Wednesday, November 27, 2013

RBI eases rules for foreign banks’ subsidiarisation
[Editor: India's GDP Growth is Seen Above 6% in FY12, according to Montek Singh Ahluwalia, as reported by a Financial / Business Channel.  Also, the entire Indian Capital Goods space has started to do well once again, hence keep watch. Moreover, since Bank and Infrastructure sector are directly related to the GDP growth of India and hence focus on the stocks in this space]
MUMBAI, 26 November, 2013: The Reserve Bank of India on Tuesday clarified that foreign banks planning to incorporate in the country will be exempted from paying capital gains and stamp duty, a move that will nudge big boys of banking to operate as wholly-owned subsidiaries (WOS). 

Foreign banks such as Standard Chartered Bank, Citibank, Hongkong & Shanghai Banking Corporation and Deutsche Bank have been citing such conditions as major impediments for converting to WOS. 

"This clarity will help us start the internal decision-making process towards incorporating in the country," said Sanjiv Bhasin, general manager and chief executive officer of DBS Bank, India 

It may be recalled that the Reserve Bank of India governor Raghuram Rajan had suggested ring-fencing of foreign banks' domestic operations from their parents. The central bank received queries from foreign banks regarding capital gains tax and incidence of stamp duty on conversion of existing foreign bank branches into wholly-owned subsidiaries. 

"The tax issue is a mechanical issue. It's a good reassurance to foreign banks coming from the banking regulator as the tax authorities could have taken a different view through atax order,'' said Shinjini Kumar, executive director, PwC India. "This may not trigger a change in the strategy of any bank. The factors driving subsidiarisation would be capital requirement, regulatory cost and mandated lending norms. The clarity in taxation will not coax banks to take a positive view on subsidiarisat ..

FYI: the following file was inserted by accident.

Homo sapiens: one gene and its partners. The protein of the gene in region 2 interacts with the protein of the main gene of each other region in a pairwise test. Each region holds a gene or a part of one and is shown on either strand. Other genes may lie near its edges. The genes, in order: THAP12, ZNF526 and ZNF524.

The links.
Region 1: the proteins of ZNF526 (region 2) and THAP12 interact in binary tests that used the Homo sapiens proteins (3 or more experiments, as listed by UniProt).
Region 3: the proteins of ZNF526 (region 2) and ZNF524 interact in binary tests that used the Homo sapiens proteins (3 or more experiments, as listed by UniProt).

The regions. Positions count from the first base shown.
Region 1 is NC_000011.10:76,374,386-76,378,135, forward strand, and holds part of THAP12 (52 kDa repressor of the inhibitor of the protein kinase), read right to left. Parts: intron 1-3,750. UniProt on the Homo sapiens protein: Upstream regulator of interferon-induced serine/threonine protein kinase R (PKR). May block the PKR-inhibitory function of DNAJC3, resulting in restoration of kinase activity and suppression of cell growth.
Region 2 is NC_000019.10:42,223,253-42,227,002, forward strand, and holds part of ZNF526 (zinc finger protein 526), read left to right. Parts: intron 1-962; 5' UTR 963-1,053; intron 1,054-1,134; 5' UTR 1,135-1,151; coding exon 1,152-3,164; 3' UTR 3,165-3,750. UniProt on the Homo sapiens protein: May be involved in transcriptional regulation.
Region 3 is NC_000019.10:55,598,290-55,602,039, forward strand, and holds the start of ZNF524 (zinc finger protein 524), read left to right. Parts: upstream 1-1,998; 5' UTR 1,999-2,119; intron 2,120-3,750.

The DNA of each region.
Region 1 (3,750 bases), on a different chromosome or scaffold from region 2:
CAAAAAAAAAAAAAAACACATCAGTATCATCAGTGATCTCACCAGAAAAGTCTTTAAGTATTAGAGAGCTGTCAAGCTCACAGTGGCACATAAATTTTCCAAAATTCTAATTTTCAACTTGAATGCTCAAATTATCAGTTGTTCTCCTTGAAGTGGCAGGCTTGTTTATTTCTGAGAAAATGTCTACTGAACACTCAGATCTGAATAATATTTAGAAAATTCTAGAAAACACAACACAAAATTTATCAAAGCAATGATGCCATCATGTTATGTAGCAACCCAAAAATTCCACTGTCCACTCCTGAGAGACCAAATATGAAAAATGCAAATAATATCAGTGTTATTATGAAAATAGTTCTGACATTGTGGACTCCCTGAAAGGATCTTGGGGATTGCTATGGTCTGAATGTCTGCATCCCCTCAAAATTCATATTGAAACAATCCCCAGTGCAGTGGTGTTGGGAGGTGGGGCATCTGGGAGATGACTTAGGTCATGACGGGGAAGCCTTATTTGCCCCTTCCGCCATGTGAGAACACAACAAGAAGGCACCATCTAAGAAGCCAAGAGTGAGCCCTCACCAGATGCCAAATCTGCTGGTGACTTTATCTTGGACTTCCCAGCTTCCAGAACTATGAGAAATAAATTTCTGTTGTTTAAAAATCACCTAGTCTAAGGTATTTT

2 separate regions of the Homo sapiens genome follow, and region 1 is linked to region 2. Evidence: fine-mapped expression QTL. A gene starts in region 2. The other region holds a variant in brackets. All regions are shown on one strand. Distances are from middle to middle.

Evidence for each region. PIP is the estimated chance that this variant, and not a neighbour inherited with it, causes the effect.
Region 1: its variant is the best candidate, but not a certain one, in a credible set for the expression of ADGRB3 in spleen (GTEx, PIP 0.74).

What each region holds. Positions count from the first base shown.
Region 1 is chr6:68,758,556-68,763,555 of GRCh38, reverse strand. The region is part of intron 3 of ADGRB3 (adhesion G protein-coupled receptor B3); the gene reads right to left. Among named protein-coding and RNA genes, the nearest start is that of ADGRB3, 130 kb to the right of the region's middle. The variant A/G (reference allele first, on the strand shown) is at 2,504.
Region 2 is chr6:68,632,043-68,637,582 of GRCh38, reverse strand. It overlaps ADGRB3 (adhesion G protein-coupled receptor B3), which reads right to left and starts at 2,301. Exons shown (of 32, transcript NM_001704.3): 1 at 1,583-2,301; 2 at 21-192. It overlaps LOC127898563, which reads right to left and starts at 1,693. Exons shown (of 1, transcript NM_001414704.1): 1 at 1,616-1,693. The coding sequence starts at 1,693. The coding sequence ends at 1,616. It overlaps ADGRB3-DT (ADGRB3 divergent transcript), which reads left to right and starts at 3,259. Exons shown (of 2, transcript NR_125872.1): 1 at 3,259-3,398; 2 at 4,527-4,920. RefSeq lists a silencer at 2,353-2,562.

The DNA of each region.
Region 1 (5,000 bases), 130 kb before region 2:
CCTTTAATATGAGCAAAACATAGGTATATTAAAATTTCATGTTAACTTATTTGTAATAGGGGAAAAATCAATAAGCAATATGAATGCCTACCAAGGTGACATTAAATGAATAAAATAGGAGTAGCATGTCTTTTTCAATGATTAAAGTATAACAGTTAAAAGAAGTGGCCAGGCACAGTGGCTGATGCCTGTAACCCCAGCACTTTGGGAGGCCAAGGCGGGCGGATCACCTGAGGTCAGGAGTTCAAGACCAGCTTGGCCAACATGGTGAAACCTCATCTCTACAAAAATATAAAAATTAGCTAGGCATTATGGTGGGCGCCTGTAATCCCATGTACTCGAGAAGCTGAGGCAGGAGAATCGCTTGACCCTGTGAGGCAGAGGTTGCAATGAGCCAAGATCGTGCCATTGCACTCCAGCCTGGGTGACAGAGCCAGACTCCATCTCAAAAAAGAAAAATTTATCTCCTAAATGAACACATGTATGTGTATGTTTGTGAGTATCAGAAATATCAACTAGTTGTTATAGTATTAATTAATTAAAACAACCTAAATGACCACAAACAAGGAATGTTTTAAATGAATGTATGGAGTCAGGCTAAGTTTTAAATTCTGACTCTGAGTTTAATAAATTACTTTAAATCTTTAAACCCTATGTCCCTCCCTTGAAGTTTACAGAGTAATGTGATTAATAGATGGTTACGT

"It will facilitate transfer of assets, including value of immovable property which otherwise would have involved a huge cost by way of stamp duty to the state government for setting up a subsidiary. It will create an environment for encouraging foreign banks to convert into a subsidiary company in India," said MR Umarji, chief advisor- legal at Indian Banks' Association. 

According to the scheme, the four big foreign banks in India — Citibank, Standard Chartered Bank, Hongkong & Shanghai Banking Corporation, and Deutsche Bank -- may escape incorporation based on the date of entry — August 2010. Foreign banks choosing to incorporate in the country will have to maintain a net worth of .`500 crore. 

The rules, which the central bank described as a "significant step towards granting foreign banks equal treatment to domestic banks", allow greater leeway to open retail branches and possibly take over Indian institutions. It also allows subsidiary of a foreign bank to list on the local stock exchanges. 

As on May 31, 2013, there are 43 foreign banks in India operating through a network of 333 branches. 

Meanwhile Indian Banks borrowed 44.9 billion rupees ($718.85 million) from the central bank's marginal standing facility (MSF) window on Nov. 26, sharply lower than the 135.5 billion rupees borrowed on Nov. 25. 

The Reserve Bank of India cut the MSF rate by 25 basis points (bps) on Oct. 29 to 8.75 percent. It had raised the rate by 200 bps to 10.25 percent in mid-July. 

Banks usually tap the MSF rate during acute cash tightness. 

Source: The Economic Times